We will be closed on Monday, September 6th in observance of Labor Day.

We are ALWAYS here for you in the event of a Glue-mergency!

We will be closed on Monday, September 6th in observance of Labor Day.  Do not fear a Glue-mergency!  We are always here for you in the event you run out of glue or have a machine breakdown.

This weekend, Brad Siegal  (708)565-1070 and Nirel Inman (708)565-1017  will be on call.
Please contact them if you have a glue-mergency.

The first Monday of September is the official day of observance of Labor Day.  The annual celebration is held to recognize the social and economic achievements of American workers.   Started in the late nineteenth century – labor activists pushed for a federal holiday to recognize the many contributions made to America’s strength, prosperity, and well-being.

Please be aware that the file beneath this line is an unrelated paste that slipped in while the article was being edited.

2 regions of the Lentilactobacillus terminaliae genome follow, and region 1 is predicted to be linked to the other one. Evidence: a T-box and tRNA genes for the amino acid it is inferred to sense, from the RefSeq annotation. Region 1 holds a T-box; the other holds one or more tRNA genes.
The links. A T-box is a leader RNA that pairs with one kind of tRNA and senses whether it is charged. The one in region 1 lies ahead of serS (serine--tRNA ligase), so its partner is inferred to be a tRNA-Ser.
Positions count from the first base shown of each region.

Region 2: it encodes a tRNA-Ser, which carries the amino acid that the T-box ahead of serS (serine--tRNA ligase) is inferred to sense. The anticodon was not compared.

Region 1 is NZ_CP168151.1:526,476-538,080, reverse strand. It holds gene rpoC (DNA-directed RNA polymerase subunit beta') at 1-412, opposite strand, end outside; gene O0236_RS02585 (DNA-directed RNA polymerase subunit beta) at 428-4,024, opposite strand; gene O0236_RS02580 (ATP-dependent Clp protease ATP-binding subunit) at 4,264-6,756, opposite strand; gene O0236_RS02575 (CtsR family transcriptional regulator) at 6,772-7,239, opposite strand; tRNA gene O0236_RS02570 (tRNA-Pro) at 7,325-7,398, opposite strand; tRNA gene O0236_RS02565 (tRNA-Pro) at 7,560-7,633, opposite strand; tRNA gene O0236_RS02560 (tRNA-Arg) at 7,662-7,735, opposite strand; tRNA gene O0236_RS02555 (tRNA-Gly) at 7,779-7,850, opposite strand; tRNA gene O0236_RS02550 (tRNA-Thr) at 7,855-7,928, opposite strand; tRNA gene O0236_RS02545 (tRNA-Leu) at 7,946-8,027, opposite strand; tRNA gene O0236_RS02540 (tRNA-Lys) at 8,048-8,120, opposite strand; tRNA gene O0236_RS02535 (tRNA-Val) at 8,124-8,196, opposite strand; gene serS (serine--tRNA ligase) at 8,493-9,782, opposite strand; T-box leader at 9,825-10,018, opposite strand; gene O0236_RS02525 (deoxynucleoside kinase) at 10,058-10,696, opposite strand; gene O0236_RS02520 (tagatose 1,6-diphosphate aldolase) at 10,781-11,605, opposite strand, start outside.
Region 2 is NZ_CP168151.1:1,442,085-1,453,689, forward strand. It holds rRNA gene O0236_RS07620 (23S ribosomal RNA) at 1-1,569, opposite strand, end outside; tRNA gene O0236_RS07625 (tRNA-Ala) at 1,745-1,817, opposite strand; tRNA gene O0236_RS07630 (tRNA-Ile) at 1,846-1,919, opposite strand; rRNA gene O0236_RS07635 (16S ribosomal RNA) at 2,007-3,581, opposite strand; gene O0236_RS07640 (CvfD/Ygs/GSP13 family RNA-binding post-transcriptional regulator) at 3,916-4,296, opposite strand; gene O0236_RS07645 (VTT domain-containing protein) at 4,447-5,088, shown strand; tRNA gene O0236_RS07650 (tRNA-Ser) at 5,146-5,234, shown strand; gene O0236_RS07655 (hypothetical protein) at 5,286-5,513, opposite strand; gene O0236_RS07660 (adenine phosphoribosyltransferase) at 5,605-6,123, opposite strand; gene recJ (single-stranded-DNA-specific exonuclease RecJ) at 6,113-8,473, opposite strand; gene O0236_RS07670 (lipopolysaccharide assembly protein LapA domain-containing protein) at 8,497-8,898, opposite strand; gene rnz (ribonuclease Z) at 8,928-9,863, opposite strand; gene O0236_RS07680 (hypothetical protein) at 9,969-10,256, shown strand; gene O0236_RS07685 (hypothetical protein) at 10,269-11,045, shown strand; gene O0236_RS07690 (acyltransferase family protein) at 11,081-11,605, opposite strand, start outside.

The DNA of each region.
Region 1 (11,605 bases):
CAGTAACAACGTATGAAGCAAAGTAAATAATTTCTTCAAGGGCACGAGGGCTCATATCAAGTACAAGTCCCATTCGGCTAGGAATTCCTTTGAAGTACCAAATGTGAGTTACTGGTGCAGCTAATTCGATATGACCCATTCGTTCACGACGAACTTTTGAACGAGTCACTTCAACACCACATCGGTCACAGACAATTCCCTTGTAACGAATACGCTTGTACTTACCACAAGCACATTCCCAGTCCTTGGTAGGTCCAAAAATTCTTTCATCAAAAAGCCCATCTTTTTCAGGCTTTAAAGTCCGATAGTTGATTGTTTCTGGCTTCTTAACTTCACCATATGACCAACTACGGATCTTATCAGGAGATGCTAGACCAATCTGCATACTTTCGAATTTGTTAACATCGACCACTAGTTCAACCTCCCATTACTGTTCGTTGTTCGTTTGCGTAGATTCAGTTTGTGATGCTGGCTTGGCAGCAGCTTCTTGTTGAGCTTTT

The first Labor Day holiday was celebrated on Tuesday, September 5, 1882, in New York City, in accordance with the plans of the Central Labor Union. The Central Labor Union held its second Labor Day holiday just a year later, on September 5, 1883.

By 1894, 23 more states had adopted the holiday, and on June 28, 1894, President Grover Cleveland signed a law making the first Monday in September of each year a national holiday

 

So, can we wear white now?

There are three hypotheses about the origins of the “no white after Labor Day” directive. The first theory, disagreed upon by many, is based on class distinction in the early 1900s. Although white clothing was clearly an upper-class luxury, after the Civil War it became harder to distinguish women coming from old money or new money. The higher-class ladies then made inane fashion rules to weed out those who were “out of place.

Sources:

History of Labor Day | U.S. Department of Labor (dol.gov)

History of Labor Day – 7 Facts Behind Labor Day You Didn’t Know (townandcountrymag.com)